While the use of buprenorphine in office-based settings was associated with a decreased risk of overdose death, use of extended-release naltrexone was not.
"Prior research has demonstrated the effectiveness of extended-release naltrexone in the treatment of opioid use disorder," Jones said. "However, research has also shown that patients have challenges getting started, or inducted, on extended-release naltrexone."
An earlier study by Jones and colleagues showed that rates of retention were lower with extended-release naltrexone compared to buprenorphine in office-based settings or MOUD from opioid treatment programs.
The new study included only a small number of individuals who were receiving extended-release naltrexone, which may have influenced the findings. In addition, challenges with induction and retention may be driving the results, Jones noted.
"Efforts to improve induction and retention with extended-release naltrexone are important areas for future research and clinical practice," he added.
An Important Engagement Tool
A number of questions about telehealth care for OUD remain, including whether increased access to care accounts for the reduction in drug overdose risk that the investigators found or whether other factors are at play.
"There is still more we need to understand about telehealth, such as the quality of care provided and the particular aspects of care provided by telehealth and how this influences health outcomes," Jones said.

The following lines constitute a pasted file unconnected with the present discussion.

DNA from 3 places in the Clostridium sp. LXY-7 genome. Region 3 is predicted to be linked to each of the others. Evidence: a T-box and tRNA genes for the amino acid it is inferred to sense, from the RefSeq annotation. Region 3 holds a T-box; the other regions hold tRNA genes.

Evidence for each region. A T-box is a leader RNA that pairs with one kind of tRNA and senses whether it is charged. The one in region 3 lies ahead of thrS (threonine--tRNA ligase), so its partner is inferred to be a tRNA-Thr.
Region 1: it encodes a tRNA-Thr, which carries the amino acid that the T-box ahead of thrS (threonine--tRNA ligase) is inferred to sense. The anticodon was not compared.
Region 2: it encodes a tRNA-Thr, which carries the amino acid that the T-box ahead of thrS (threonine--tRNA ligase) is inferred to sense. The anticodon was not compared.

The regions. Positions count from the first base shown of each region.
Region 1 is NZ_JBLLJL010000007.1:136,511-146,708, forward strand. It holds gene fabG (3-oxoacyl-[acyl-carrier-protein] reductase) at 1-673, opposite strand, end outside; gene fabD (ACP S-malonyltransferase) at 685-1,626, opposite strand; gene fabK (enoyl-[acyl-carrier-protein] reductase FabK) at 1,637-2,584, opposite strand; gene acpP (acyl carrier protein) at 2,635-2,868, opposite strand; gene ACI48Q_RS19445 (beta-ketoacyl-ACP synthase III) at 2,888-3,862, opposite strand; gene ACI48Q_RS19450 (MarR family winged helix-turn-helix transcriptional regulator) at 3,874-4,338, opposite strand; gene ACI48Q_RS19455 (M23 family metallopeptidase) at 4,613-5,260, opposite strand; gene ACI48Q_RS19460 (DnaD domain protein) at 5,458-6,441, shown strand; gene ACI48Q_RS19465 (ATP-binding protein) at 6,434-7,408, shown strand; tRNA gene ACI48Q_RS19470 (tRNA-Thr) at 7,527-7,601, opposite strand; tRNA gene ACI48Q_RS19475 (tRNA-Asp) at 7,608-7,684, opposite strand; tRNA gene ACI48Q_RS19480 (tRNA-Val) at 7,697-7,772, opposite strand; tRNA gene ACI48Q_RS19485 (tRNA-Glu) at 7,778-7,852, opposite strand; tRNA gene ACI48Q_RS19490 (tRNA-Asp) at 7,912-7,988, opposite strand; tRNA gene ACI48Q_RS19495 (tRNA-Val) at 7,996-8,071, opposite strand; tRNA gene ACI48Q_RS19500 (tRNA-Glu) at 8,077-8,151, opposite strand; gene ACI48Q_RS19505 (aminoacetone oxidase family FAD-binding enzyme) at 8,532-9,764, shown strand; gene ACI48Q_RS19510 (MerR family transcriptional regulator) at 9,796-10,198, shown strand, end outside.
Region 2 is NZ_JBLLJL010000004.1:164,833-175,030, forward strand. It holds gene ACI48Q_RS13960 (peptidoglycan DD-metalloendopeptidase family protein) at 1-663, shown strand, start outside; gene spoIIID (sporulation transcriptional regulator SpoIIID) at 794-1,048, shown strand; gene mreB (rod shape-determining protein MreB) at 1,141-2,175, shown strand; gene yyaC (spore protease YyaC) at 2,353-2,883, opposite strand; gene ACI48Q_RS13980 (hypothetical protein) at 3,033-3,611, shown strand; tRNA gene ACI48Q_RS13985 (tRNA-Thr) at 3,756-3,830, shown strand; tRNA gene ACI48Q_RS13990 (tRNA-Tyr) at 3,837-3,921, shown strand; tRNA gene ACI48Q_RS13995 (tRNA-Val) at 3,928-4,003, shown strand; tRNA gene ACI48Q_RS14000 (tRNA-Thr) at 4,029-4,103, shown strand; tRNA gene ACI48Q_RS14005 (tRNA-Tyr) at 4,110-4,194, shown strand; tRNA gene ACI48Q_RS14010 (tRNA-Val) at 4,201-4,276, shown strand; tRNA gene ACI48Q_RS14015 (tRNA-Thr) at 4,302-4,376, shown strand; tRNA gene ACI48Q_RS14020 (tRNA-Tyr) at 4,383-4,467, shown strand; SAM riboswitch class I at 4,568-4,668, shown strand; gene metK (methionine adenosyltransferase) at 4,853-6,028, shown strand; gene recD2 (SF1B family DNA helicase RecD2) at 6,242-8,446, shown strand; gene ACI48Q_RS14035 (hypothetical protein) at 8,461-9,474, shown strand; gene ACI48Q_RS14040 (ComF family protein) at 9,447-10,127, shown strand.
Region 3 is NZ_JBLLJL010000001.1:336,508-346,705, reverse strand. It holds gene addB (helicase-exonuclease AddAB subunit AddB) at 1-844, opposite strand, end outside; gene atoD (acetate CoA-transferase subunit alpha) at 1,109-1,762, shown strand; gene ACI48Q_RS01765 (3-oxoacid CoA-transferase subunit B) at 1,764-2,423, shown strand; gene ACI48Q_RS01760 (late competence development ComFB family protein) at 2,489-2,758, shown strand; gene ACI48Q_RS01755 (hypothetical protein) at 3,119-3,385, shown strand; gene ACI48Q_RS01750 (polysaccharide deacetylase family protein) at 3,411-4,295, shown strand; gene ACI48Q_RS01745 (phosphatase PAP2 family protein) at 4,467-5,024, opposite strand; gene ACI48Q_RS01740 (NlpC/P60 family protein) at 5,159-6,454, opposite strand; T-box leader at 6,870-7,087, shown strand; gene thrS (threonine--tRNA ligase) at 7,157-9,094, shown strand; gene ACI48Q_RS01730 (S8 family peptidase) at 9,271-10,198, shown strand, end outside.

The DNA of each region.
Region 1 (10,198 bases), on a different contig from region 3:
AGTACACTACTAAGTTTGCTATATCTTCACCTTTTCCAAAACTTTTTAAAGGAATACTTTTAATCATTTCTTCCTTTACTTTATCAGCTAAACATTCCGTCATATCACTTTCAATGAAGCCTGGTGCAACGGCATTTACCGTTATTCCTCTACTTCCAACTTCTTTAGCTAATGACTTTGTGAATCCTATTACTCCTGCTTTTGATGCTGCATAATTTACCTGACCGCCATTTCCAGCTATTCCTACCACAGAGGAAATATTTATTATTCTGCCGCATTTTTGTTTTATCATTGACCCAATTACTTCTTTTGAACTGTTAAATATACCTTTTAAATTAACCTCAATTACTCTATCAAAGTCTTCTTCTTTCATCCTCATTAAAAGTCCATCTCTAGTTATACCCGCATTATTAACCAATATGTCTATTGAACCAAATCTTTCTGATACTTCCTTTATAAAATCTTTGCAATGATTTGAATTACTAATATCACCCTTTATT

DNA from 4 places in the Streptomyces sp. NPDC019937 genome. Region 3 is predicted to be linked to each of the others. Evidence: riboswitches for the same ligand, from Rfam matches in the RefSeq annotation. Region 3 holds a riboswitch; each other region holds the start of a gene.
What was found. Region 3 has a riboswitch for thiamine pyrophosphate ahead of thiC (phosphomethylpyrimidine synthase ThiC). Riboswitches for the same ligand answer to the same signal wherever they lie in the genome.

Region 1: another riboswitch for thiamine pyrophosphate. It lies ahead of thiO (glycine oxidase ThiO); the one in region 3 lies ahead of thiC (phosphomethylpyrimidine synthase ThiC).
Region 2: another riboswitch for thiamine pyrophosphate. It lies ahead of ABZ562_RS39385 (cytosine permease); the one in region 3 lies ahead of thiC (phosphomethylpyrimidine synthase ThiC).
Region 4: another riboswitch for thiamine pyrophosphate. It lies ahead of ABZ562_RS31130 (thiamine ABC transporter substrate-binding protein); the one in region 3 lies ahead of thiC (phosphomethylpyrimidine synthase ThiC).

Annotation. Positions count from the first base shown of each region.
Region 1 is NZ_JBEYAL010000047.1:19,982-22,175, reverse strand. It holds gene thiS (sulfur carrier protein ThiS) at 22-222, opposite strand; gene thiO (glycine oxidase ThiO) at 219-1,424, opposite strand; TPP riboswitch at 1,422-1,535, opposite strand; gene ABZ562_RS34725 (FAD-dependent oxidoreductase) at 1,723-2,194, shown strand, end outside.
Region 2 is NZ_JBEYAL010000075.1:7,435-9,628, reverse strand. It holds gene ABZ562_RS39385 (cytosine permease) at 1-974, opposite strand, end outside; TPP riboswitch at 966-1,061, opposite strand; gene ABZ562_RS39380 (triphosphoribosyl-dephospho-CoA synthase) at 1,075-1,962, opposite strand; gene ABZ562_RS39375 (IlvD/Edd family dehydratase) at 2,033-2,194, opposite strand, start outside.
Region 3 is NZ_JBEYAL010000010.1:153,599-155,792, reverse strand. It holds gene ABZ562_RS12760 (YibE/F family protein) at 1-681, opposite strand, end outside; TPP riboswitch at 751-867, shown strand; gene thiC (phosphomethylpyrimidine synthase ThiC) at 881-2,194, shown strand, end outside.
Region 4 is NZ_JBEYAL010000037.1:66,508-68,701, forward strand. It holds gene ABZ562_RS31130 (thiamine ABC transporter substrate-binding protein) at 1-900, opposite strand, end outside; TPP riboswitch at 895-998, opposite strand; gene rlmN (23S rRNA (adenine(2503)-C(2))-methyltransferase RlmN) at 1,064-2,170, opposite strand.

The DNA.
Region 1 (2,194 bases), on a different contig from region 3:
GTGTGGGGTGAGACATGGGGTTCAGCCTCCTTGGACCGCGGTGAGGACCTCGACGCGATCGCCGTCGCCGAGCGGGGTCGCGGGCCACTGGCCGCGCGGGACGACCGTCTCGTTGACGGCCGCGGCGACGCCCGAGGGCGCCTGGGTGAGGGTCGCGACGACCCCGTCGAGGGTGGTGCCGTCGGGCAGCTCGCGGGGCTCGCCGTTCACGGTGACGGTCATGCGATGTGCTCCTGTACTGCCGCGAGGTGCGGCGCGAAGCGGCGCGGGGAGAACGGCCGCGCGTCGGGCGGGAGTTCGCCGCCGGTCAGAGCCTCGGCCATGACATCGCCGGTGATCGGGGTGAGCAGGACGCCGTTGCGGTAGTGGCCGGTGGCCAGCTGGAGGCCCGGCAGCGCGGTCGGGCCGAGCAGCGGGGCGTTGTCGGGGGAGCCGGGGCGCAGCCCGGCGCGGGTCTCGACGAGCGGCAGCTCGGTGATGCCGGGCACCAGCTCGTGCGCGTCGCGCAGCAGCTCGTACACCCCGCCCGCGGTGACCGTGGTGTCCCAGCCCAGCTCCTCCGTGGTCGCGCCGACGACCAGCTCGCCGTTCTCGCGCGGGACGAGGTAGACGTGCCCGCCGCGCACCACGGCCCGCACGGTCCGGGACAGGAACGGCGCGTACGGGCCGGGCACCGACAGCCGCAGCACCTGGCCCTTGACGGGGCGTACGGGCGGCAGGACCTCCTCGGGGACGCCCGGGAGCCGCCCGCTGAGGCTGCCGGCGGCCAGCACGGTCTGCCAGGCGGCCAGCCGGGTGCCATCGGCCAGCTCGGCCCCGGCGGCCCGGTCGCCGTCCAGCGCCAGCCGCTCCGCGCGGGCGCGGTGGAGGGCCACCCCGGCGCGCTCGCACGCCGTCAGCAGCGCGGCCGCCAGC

The results also suggest treatments for OUD are still not finding their way to patients who might benefit, he added.
"Despite the positive findings and the prior research showing that MOUD is highly effective, we found that only 1 in 5 patients received telehealth services and only 1 in 8 received any MOUD. This really underscores the need to expand these services across clinical settings," he added.
These and earlier findings demonstrate the potential benefits of continuing pandemic-era expansion of OUD-related telehealth services and MOUD access, Jones said.
In preparation for the end of the public health emergency on May 1, the Drug Enforcement Agency recently released a proposal that would allow providers to prescribe a 30-day supply of buprenorphine, but for patients to receive additional prescriptions, a face-to-face meeting would be required. The proposal has drawn criticism from addiction medicine specialists.
The current study didn't explore if or how the proposal might affect patients with OUD or whether it could blunt the positive effects of the findings.
"Prior research shows that keeping individuals engaged in treatment, including on medications, is a critical part of reducing the negative health and social impacts of opioid use disorder. Our results suggest that telehealth can be an important tool in helping patients engage in and stay connected in care," said Jones.
The study was funded by the Centers for Disease Control and Prevention, the Centers for Medicare & Medicaid Services, and the National Institutes of Health. Johnson reports no relevant financial relationships.
JAMA Psychiatry. Published online March 29, 2023. Full text
Kelli Whitlock Burton is a reporter for Medscape Medical News covering psychiatry and neurology.
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Image 1: Centers for Disease Control and Prevention
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Cite this: Telehealth Services Tied to a Major Reduction in Opioid Overdose Deaths - Medscape - Mar 29, 2023.